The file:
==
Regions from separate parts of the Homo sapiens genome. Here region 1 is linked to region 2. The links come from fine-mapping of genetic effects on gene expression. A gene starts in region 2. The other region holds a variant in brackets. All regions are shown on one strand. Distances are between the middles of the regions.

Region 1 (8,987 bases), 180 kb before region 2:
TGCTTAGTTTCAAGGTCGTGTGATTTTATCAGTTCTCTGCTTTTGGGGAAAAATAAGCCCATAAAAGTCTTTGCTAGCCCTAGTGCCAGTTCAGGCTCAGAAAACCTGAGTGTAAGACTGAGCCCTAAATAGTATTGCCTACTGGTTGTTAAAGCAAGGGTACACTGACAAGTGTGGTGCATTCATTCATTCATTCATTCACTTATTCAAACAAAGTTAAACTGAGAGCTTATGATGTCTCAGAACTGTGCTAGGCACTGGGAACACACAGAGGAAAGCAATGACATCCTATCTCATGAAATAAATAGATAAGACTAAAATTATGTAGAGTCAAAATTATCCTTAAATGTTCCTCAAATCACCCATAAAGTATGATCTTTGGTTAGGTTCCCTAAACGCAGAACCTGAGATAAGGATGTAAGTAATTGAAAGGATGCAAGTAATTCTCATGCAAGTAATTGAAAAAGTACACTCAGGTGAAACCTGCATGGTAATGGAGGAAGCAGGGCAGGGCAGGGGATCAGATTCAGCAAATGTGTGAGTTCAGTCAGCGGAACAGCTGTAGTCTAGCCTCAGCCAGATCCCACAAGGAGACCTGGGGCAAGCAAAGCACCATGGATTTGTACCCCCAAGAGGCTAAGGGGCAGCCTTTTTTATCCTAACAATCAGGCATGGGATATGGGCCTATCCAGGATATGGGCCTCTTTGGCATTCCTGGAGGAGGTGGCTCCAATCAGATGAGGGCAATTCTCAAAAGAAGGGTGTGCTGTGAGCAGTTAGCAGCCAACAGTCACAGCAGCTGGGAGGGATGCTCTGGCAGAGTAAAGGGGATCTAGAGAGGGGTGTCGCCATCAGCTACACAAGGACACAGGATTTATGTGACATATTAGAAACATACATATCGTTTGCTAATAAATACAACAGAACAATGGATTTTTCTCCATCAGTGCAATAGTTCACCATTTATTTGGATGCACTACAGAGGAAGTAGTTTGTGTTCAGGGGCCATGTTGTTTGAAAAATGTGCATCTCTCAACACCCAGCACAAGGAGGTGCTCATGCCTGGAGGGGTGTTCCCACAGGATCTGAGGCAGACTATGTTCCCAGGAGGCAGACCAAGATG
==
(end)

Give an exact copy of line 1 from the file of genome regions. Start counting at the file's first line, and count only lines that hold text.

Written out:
Regions from separate parts of the Homo sapiens genome. Here region 1 is linked to region 2. The links come from fine-mapping of genetic effects on gene expression. A gene starts in region 2. The other region holds a variant in brackets. All regions are shown on one strand. Distances are between the middles of the regions.